The fact about fats is that we all need them. Fats are capable of helping in nutrient absorption as well as cell maintenance and nerve transmission. When we consume fats in unhealthy amounts, they can contribute to heart disease, weight gain and even certain types of cancer. All fats are not created equally. Some fats, such as monounsaturated fats, polyunsaturated fats and omega 3 essential fatty acids are capable of promoting our health in a positive manner while others are capable of increasing our risk of developing heart disease. The real key to eating fats is to know how we can replace bad fats with much better fats in our dietary choices.
Also known as MUFAs, monounsaturated fats are capable of lowering your total cholesterol as well as your LDL or low-density cholesterol which is the bad type of cholesterol. These monounsaturated fats are also capable of increasing your HDL or high-density lipoprotein cholesterol, which is the good, natural and healthy type of cholesterol. There are a number of great sources for monounsaturated fats out there including peanuts, almonds, walnuts and pistachios, canola oil, olive oil, black olives and avocado. These monounsaturated fats have also been linked to weight loss, as they have a profound effect on helping you burn body fat and boosting your metabolism.
Polyunsatrated fats, like monounsaturated fats, are capable of lowering your total amount of cholesterol, contributing to lowering your LDL cholesterol and can also help to raise your good HDL cholesterol as well. Some sources for polyunsaturated fats include seafood such as fish oil and salmon, corn soil, sunflower oil, safflower oil and soy oil. Omega 3 fatty acids are a type of polyunsaturated fat.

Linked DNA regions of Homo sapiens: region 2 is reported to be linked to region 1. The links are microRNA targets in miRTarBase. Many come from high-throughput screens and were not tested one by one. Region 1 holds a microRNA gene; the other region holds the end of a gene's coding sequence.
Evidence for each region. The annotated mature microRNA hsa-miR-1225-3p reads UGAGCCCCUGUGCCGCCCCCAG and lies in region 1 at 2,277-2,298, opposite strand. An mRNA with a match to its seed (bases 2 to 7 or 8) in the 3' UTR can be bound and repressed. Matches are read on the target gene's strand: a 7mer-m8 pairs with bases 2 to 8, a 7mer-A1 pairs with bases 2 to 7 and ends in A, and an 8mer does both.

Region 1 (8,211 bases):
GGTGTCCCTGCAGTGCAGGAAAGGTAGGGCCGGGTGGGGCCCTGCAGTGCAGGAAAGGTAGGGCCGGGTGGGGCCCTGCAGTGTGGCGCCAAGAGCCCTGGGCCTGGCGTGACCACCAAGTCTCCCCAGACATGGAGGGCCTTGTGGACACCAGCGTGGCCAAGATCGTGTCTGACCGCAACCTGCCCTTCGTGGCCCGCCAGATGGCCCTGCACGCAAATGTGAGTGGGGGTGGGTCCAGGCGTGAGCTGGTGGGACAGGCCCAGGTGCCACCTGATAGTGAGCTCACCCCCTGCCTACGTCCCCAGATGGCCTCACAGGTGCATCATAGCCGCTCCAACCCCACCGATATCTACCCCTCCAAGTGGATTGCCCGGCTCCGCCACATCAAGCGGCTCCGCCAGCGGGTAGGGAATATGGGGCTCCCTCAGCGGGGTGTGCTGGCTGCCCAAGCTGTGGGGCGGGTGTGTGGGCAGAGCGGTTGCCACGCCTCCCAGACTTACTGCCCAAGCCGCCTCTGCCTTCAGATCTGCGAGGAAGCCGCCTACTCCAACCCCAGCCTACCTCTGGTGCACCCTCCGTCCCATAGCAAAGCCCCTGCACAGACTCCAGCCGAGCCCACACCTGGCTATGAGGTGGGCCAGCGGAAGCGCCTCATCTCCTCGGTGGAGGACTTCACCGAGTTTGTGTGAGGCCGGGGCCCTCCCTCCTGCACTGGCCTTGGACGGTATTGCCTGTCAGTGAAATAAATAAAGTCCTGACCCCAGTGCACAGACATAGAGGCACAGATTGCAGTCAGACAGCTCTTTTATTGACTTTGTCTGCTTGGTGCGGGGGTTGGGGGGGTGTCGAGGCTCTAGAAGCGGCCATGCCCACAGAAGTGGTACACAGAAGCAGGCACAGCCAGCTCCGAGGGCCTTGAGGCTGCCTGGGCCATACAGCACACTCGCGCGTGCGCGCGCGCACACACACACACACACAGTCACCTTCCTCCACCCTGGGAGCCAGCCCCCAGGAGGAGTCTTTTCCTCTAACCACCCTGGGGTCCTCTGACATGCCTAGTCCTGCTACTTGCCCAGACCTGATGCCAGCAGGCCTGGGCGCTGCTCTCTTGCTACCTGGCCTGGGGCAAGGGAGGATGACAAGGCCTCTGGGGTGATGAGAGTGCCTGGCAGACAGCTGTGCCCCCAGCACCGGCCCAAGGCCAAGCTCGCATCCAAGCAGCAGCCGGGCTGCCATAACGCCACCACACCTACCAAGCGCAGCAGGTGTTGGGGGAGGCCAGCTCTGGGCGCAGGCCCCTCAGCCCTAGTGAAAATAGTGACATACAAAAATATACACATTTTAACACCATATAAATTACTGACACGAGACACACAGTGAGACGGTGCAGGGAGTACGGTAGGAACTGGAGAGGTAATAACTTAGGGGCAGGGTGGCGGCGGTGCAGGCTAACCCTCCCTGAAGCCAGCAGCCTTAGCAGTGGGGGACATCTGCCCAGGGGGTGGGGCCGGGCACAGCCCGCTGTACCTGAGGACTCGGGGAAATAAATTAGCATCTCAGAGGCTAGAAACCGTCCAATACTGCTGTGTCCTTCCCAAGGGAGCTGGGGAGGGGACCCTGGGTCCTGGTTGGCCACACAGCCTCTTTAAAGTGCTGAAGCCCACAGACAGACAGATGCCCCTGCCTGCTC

Bad Fats: Saturated Fats
Saturated fats are capable of raising your total blood cholesterol as raising your bad cholesterol, the LDL cholesterol. Saturated fats are the types of fats you will find in meat, eggs, dairy, seafood and other animal products. Some plant foods also happen to be high in saturated fats including palm oil, coconut oil and kernel oil.
Bad Fats: Trans Saturated Fats
Trans fats are invented fats, and they came around when scientists began to take liquid oils and hydrogenate them so that they can better withstand the food production process, providing foods with a greater shelf life. Trans fatty acids are created as a result of the hydrogenation process, and are therefore found in many packaged, commercially available foods from French fries to microwave popcorn, as well as in hard stick margarine butter and vegetable shortening. Trans saturated fats take a good thing, fat, and turn it into a really bad thing, and there is nothing good about eating trans fatty acids, so you should avoid them as much as you possibly can.